Some of e/acc’s propositions, notably its antipathy toward regulation, align with typical techno-liberal doctrines. Yet, other tenets bear semblance to the principles espoused by early Silicon Valley subcultures, characterized by a penchant for ameliorative ethnocentrism. In a manifesto disseminated online in 2022, e/acc’s progenitors articulated their aspirations in grandiloquent terms, aspiring to ‘usher in the next epoch of consciousness and engender extraordinary lifeforms of the next generation.’

Nevertheless, the notion of consigning humanity to the sidelines, allowing machines to supplant our primacy, elicits vehement opposition from e/acc’s detractors. Peter S. Park, director of the AI safety advocacy group Stakeout, denounces e/acc as a ‘pernicious, reckless ideology predicated on the notion of supplanting humans with artificial intelligence.’

My initial encounter with e/acc occurred approximately a year ago. At that juncture, the movement appeared to be predominantly comprised of idle tech aficionados, convening in the wee hours to deliberate over political and philosophical matters, speculate on current events, and lament the ‘threat of artificial intelligence.’

Guillaume Verdon, a 31-year-old French-Canadian physicist formerly affiliated with a Google research lab, articulated his ethos in early 2023, opining, ‘Let us cultivate a mindset wherein engineers emerge as the vanguards of progress.’

Initially, I regarded the movement as a fringe phenomenon—an enclave of social-media-engrossed technophiles espousing antiquated Ayn Randian doctrines. A vanguard concept.

However, in the ensuing months, luminaries within the tech sphere, such as Marc Andreessen, co-founder of venture capital titan Andreessen Horowitz, threw their support behind e/acc, affirming their allegiance to the creed of effective accelerationism. Garry Tan, president of the influential startup incubator Y Combinator, similarly voiced his endorsement of e/acc. OpenAI CEO Sam Altman also lent his voice to the chorus of approbation.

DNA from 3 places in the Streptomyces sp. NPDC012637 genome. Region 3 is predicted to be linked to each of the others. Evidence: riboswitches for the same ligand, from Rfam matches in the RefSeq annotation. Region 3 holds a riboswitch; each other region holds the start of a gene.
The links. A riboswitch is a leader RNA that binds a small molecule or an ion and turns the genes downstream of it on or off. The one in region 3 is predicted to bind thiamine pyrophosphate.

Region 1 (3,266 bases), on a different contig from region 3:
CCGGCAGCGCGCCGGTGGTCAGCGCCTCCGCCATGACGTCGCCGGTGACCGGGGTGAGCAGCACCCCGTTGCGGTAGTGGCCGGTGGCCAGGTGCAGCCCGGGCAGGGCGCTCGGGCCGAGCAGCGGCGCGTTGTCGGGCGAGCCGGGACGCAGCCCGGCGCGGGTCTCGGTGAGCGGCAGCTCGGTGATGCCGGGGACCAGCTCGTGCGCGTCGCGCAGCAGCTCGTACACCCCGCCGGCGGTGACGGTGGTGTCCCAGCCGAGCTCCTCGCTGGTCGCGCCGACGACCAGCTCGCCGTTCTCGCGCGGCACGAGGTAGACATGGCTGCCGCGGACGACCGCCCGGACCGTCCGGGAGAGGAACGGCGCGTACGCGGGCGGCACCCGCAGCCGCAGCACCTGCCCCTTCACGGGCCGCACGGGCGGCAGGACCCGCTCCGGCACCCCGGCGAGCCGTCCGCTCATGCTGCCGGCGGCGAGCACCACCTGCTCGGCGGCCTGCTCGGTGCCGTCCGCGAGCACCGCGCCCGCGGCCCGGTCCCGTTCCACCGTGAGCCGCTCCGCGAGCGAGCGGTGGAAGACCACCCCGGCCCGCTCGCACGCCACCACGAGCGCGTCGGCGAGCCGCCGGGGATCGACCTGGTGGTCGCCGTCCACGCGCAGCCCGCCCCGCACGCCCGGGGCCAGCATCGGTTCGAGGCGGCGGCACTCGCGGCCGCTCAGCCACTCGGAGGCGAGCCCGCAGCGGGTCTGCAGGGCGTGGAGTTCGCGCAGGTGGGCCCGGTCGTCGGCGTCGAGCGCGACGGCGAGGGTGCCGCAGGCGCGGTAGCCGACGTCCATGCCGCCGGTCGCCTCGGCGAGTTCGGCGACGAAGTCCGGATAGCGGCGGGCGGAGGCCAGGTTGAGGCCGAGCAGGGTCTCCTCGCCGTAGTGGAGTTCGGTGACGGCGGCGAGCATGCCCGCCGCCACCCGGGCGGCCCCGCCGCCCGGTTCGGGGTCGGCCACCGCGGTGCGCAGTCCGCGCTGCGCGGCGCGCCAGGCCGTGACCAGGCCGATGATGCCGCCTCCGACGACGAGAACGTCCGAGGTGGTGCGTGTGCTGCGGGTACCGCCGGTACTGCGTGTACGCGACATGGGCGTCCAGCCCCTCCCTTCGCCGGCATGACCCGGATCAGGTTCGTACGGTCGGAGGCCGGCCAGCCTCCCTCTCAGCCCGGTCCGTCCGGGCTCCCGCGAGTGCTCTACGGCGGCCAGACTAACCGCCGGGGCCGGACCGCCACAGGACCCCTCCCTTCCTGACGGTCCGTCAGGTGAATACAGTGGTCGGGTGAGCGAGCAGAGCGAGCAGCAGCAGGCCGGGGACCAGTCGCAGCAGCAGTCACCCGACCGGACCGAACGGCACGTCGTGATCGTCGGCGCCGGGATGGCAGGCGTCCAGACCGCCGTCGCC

Subsequently, the movement gained momentum across Silicon Valley, prompting scrutiny from U.S. governmental authorities. For proponents of e/acc, government officials represent prime targets for their provocations.

In interviews with both early adherents and recent converts to e/acc, a recurring motif emerges: the movement offers a refuge for those harboring apprehensions about AI safety. Venture capitalist Julie Fredrickson perceives e/acc as ‘a compelling shorthand for a future prioritizing growth and innovative solutions.’

However, these assessments primarily pertain to the ambiance surrounding e/acc, rather than its substantive concepts. Some e/acc luminaries appear to share the apprehensions of effective altruists regarding the existential threat posed by runaway AI. Yet, they remain undeterred, positing that superhuman AI might furnish the optimal solution for humanity—a logical progression in the narrative of civilization’s evolution. Observers note a discernible shift within the e/acc subculture towards heightened partisanship and gravity.

Aidan Gomez, CEO of artificial intelligence enterprise Cohere, remarks, ‘While I initially embraced e/acc as a facetious, introspective critique of antiquated paradigms, it appears to be metamorphosing into a solemn libertarian movement—an evolution that disquiets me.’

error: Content is protected !!